So what’s all this aberrant meteorological prognostication have to do with the house of bamboo? Don’t worry, I’m getting to that. Just as soon as my morning typing fingers have a chance to thaw out. In the meantime, don’t let your defenses down, because this weekend looks likes it’s gonna be a hot one, and bamboo might actually be one of your best defense.

In addition to bamboo clothing’s cozy breathability and superior thermal regulating properties, the material also provides an excellent shield against the sun’s harmful UV rays. A number of independent studies have all confirmed that bamboo fabric can effectively block out more than 90 perfect of the sun’s ultra-violet radiation. This makes bamboo an ideal for babies, those with especially sensitive skin, and anyone concerned about the increasing rates of skin cancer associated with prolonged sun exposure.

We are consistently impressed by the number of customers who tell us that bamboo is one of the only fabrics they can wear because of various allergies, skin conditions and/or chemical sensitivities. Check UV-protection as just one more advantage of bamboo in a world facing severe climate changes.

Song of the Day: “Indian Summer” by The Doors

“I always buy organic.”

” I wish I could, but it’s too expensive.”

“I heard there’s no point.”

“How can you say that? Everything else is terrible for you, AND the environment!”

There’s really nowhere to turn and no one to trust in today’s crazy world of food fanaticism, nutritionist culture, labels that tell you what to eat, what not to eat, Atkins Vs. Veganism, and a general lack of CONCRETE knowledge about what goes in to our food, and where it comes from. A lot of extreme ideologies about food have developed in this modern age. Personally, I have to say I find it fascinating that in America today, more people die from obesity than starvation, and while we have fought to have equal education for all, we have some of the least educated people in the world. Additionally, the biggest indicator of obesity is income. It’s cheaper to buy burgers for your whole family then organic broccoli. But if you’re thinking to yourself, “I can’t afford smoothies and soy products every day, but I’d like to vote with my dollar,” then this article is for you. Here are 15 foods that are just fine to buy conventionally because they are the least likely to contain pesticides, and 12 that you absolutely shouldn’t buy any other way than the big O. (NOT an Oprah reference.)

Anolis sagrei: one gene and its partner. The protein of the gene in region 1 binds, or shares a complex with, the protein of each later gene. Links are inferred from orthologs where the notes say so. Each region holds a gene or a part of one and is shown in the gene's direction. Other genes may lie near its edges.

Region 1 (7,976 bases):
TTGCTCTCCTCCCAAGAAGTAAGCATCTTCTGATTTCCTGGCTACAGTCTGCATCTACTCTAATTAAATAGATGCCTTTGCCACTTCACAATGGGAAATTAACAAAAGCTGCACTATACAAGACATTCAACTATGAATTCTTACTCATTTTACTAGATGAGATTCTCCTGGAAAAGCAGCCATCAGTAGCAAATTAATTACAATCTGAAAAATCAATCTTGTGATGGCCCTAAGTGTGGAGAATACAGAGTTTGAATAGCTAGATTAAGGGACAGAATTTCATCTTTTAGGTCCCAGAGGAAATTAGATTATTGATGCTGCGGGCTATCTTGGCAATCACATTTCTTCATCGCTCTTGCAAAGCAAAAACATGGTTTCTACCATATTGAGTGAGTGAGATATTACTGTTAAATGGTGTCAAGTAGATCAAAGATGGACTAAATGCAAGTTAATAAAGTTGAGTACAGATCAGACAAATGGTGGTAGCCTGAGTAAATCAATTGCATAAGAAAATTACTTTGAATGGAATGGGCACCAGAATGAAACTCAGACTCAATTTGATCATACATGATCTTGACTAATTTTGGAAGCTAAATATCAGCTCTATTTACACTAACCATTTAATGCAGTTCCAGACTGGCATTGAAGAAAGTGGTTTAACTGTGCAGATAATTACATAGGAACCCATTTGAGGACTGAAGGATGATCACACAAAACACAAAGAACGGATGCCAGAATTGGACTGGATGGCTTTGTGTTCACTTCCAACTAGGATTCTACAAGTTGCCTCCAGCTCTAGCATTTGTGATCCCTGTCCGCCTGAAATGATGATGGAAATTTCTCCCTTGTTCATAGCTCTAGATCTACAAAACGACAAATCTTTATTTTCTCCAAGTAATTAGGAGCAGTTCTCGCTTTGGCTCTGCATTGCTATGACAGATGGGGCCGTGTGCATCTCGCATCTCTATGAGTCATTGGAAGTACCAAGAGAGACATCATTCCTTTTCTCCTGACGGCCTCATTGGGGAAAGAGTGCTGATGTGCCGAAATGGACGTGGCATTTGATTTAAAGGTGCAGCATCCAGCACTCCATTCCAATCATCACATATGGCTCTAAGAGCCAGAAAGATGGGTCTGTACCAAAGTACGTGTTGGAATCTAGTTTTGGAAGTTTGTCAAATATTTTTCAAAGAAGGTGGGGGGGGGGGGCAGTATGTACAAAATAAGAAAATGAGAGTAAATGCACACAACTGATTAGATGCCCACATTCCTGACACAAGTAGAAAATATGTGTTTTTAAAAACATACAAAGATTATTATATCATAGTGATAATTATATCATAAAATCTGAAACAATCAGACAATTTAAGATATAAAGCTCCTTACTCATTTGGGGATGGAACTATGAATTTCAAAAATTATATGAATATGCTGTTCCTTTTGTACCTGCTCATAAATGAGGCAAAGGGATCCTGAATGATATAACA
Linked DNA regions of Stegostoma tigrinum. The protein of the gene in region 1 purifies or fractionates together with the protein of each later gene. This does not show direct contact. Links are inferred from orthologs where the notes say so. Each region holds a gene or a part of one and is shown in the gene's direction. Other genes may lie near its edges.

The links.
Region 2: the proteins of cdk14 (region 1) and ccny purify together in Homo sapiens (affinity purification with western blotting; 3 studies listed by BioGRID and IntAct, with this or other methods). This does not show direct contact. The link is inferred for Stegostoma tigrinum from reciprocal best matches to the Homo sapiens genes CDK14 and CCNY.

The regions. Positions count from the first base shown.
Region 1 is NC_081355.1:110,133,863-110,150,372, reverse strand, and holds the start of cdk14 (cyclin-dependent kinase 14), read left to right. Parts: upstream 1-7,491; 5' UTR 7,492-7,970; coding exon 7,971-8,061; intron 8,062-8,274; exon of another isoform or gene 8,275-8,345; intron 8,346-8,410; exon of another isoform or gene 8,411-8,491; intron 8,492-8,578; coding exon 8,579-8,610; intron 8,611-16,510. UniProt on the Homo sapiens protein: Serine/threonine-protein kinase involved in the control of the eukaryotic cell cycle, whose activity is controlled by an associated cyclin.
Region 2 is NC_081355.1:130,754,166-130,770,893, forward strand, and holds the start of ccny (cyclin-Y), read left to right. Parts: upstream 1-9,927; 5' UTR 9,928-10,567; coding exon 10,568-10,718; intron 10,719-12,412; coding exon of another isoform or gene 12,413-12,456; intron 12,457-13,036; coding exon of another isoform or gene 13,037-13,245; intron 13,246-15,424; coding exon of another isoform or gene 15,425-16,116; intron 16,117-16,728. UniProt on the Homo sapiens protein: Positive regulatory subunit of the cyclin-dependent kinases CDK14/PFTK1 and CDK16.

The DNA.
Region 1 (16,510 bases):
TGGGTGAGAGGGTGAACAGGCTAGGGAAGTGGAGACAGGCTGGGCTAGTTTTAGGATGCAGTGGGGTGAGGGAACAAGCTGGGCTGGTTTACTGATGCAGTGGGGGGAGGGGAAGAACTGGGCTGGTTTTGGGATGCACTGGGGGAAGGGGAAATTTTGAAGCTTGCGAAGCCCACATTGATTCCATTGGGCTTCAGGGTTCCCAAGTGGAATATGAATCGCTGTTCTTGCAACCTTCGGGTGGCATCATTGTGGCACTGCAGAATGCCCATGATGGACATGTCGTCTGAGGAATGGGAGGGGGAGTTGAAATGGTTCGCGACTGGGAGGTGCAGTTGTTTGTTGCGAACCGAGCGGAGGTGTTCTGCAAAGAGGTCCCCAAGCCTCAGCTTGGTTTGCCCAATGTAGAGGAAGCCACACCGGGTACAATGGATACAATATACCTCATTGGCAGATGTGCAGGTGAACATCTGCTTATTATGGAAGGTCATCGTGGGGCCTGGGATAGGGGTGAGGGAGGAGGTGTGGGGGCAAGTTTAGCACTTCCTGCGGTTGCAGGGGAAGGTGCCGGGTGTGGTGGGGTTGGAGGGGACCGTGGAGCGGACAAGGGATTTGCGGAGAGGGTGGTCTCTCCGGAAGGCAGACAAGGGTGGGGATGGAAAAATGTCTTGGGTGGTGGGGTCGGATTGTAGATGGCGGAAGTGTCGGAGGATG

The clean fifteen:

Onions Avocado Sweet Corn Pineapple Mango Sweet Peas Asparagus Kiwi Cabbage Eggplant Cantaloupe Watermelon Grapefruit Sweet Potato Honeydew Melon

The Dirty Dozen

Celery Peaches Strawberries Apples Blueberries Nectarines Bell peppers Spinach Kale Cherries Potatoes Grapes